What to Know
Several seagull species are common to the Jersey Shore. While none are endangered, they are "protected" migratory birds.
Intentionally killing a seagull in New Jersey requires permits from federal and state agencies.
Frost's case is not the only one to occur at the shore this summer. Ocean City police, also in August, investigated an alleged gull killing.
Here's something that may surprise those of us familiar with the Jersey Shore: Seagulls are state- and federally-protected animals.
And killing one of them, even accidentally, can get you jammed up in court.
A Philadelphia firefighter, alleged to have killed a gull on the Sea Isle City beach in August, is learning this the hard way.
Edward Frost, a 29-year veteran of the fire department, was vacationing with his wife and son when he allegedly threw an object — some say a rock, some say a shell — at a gull in the middle of a crowded beach.
Now, he’s waiting for a second court hearing scheduled Nov. 16 on two disorderly persons charges issued by a local animal cruelty investigator.
So how did Frost, of the Far Northeast section of Philadelphia, get to the point where he faces potentially up to six months in jail and fines for allegedly hitting a gull with a shell?
His lawyer, Richard Bobbe III, says it’s a case of a public servant with “an exemplary record” being pushed around by a local animal shelter.
“Shore Animal Control may think it’s a good practice to try to bully this man into pleading guilty to a crime he did not commit, but that isn’t the kind of man Mr. Frost is,” Bobbe said in an email. “I am confident the truth will win the day.”
Shore Animal Control, whose investigator filed the charges, says, however, that the rule he allegedly broke is simple enough.
“Don’t throw things at seagulls, period,” shelter manager Linda Gentille said.
Let’s look at the death in some context, based on police reports, witness accounts, and the protections for birds in New Jersey:
It began about 2:30 p.m. Aug. 25 with some all-too-familiar seagull shenanigans.
Frost was sitting with his family on the beach off 38th Street in Sea Isle. According to the police report, Frost believed one of the birds was being attacked by other gulls, so Frost said he threw a seashell to try to break up the scrum.
"Frost stated that he did not mean to injure the bird," the report said.
One of the witnesses claims he saw Frost get up from his beach chair and walk towards two seagulls some 20 yards away.
"As he approached the seagulls I noticed his arm go back in what could be described as a baseball pitching motion," Joe Piscopio wrote in the statement provided to NBC10. "As his arm came forward in a very fast and deliberate motion the smaller of the two seagulls began to flail around on the beach."
The other witness, Nicole Buck, said in another statement to Shore Animal Control that Frost told her the bird in question “was bothering the other birds.”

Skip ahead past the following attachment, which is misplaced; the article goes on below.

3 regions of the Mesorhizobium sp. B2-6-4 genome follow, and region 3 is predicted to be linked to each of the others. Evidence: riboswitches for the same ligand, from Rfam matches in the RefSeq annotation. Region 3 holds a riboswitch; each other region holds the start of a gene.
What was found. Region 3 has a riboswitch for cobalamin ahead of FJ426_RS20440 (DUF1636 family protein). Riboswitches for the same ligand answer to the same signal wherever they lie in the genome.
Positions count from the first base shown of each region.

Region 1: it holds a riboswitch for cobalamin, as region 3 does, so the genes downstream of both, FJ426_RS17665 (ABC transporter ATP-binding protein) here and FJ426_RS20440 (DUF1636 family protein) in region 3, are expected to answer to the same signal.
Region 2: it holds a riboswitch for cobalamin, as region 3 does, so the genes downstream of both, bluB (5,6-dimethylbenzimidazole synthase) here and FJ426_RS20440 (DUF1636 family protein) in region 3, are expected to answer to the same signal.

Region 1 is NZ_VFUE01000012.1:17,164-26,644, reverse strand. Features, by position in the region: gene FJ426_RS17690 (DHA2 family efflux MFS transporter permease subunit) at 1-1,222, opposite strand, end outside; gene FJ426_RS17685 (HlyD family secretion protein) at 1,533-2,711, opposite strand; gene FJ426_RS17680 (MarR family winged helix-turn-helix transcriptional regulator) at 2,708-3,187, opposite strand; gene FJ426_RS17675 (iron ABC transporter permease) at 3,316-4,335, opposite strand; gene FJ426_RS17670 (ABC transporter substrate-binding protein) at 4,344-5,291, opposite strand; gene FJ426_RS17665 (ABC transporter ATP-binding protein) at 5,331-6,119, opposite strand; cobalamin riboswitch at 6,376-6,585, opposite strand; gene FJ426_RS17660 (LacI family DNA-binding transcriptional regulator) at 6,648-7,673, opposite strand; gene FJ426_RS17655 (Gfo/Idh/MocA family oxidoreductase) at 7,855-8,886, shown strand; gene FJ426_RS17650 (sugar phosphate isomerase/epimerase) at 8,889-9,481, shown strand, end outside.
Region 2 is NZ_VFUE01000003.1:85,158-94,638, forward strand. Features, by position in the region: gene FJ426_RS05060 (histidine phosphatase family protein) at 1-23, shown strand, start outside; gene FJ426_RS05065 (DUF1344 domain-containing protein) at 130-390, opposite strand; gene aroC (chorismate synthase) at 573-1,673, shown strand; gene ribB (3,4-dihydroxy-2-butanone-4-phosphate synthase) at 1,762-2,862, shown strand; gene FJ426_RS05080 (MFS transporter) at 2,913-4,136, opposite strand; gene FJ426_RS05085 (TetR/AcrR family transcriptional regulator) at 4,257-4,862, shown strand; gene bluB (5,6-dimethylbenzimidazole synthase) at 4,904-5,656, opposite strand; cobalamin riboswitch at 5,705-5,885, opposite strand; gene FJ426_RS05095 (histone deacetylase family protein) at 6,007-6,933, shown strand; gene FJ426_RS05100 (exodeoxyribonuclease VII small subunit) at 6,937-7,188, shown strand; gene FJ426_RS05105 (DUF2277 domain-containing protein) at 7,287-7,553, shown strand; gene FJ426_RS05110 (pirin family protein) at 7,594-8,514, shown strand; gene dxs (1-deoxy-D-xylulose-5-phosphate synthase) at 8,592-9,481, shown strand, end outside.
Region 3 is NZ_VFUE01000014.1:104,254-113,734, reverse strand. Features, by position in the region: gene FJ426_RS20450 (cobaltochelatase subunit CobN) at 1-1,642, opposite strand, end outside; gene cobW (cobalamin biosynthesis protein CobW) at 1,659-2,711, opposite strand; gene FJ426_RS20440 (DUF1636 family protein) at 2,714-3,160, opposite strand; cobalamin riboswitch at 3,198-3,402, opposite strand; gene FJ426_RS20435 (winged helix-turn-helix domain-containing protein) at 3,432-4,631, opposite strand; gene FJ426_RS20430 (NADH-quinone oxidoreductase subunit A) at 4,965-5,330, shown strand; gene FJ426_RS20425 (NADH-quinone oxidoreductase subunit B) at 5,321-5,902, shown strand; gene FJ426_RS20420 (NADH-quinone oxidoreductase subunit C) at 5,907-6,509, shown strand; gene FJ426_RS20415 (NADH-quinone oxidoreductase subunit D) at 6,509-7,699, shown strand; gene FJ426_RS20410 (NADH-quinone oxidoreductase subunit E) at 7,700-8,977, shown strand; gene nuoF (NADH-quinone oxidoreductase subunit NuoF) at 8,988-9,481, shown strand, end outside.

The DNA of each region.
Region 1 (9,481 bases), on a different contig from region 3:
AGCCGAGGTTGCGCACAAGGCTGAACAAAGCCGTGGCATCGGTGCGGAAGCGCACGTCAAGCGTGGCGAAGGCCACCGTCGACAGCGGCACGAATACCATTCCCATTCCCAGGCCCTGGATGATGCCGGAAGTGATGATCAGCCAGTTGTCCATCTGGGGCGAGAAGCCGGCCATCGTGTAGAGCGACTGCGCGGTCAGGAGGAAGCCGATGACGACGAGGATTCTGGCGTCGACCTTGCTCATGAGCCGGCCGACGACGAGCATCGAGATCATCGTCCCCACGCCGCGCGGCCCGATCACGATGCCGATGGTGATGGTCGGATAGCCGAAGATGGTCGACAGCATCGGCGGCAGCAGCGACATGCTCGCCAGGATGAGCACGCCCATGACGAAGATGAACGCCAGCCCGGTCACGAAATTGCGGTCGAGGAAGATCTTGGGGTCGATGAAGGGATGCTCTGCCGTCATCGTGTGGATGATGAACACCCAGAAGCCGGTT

After the alleged throw, Buck said she tried comforting the injured bird.
“I brought the bird over to my spot and was comforting her as her neck was knocked out of kilter, her head was shaking and her eyes could not focus," Buck sad. "She was clearly in a lot of pain and distress. It was heartbreaking.”
Buck said she, along with Piscopio and another person, brought the bird to a nearby house, where Shore Animal Control picked up the gull.
Cruelty investigator Holly Gavrilow, who is contracted by Shore Animal Control, issued a summons to Frost. At an initial court hearing Oct. 5, Frost was willing to pay a $250 civil fine in the form of a donation directed to a local animal organization.
That plan did not appease Gavrilow, who wanted a guilty plea to a disorderly persons charge under New Jersey’s animal cruelty statute, Gentille said.
Sea Isle City prosecutor, Thomas Rossi, told NBC10 afterward that he is still working on the charges and could not say how he would proceed at the Nov. 16 hearing.
The New Jersey statutes that Gavrilow has charged Frost with fall under Title 4, Section 22, Cruelty. Specifically, the two offenses are: 4:22-17.a. A person who shall: (1) Overdrive, overload, drive when overloaded, overwork, deprive of necessary sustenance, abuse, or needlessly kill a living animal or creature; and 4:22-26. A person who shall: a. (1) Overdrive, overload, drive when overloaded, overwork, deprive of necessary sustenance, abuse, or needlessly kill a living animal or creature, or cause or procure any such acts to be done. Both are disorderly persons charges, misdemeanor-level offenses.
The first comes with penalties of up to six months in jail, a $1,000 fine, and community service, though jail is not common for first-time offenses. The second comes with a fine of up to $1,000.
There are several species of seagull common to New Jersey. While two types of smaller shore birds, known as terns, are on the state’s endangered species list, no seagull species are. Still, seagulls are protected animals.
A spokesman with the state’s Division of Fish and Wildlife Agency said that means killing the birds intentionally is prohibited, unless you get permission.
That requires a federal permit and a state permit. Obtaining those permits requires “a specific and justified purpose,” Fish and Wildlife spokesman Robert Geist said.
The term intentional is important, and at the center of the Frost case.
His attorney, Bobbe, says the firefighter “will be vindicated.”
Gentille, of Shore Animal Control, says the shelter’s stance is the same whatever the species: “All animals matter to us.”